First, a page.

The good news is that the four-quadrant theory of marketing may now be eroding. The bad news is that it’s giving way to something worse—a new classification that encompasses all ages and both genders: the “I won’t grow up” demographic. As recently as 1993, three kid-oriented genres—animated movies, movies based on comic books, and movies based on children’s books—represented a relatively small percentage of the overall film marketplace; that year they grossed about $400 million combined (thanks mostly to Mrs. Doubtfire) and owned just a single spot in the year’s top ten. In 2010, those same three genres took in more than $3 billion and by December represented eight of the year’s top nine grossers.
Let me posit something: That’s bad. We can all acknowledge that the world of American movies is an infinitely richer place because of Pixar and that the very best comic-book movies, from Iron Man to The Dark Knight, are pretty terrific, but the degree to which children’s genres have colonized the entire movie industry goes beyond overkill. More often than not, these collectively infantilizing movies are breeding an audience—not to mention a generation of future filmmakers and studio executives—who will grow up believing that movies aimed at adults should be considered a peculiar and antique art. Like books. Or plays.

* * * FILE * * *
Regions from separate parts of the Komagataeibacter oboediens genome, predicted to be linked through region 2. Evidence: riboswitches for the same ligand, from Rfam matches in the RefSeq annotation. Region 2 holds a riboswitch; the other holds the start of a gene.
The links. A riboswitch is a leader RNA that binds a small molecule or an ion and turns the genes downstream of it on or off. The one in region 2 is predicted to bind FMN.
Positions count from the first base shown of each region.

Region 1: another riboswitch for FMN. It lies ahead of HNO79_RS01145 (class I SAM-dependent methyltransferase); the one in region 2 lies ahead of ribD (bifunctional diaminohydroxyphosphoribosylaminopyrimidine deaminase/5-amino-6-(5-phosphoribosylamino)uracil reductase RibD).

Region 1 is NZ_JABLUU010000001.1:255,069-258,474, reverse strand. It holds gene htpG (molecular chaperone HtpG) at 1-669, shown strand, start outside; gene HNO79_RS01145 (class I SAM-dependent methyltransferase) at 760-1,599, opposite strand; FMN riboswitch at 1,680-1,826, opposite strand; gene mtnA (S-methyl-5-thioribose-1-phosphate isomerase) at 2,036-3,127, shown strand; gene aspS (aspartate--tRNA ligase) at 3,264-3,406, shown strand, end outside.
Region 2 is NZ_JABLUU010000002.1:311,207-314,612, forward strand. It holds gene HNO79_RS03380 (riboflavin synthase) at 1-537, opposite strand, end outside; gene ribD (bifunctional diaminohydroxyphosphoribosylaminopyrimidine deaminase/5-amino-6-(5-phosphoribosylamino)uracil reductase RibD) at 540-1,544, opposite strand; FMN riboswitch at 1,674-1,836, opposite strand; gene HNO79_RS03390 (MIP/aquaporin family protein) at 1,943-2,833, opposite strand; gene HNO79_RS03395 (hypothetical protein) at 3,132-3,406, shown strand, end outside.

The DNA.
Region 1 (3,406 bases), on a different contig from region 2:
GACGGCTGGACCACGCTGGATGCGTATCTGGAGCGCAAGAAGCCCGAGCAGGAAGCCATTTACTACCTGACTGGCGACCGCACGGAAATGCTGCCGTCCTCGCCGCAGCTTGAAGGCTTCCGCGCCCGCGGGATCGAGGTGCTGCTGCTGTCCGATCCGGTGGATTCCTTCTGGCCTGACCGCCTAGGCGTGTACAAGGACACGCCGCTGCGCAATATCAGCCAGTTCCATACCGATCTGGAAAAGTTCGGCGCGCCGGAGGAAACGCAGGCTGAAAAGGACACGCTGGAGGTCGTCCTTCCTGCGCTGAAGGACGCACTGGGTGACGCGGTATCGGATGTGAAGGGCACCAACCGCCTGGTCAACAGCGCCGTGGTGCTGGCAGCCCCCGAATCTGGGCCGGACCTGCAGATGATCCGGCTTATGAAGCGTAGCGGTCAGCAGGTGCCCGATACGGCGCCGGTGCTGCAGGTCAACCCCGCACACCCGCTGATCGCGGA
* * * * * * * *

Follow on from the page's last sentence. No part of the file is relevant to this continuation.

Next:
This coming after last week’s interesting infographic demonstrating the increasing polarization of America’s movies.
While there have been a number of very serious films in recent years that have done reasonably well financially, Harris’s argument that they are outliers is persuasive, and his analysis as to why Hollywood is no longer set up to produce such work regularly is dispiriting.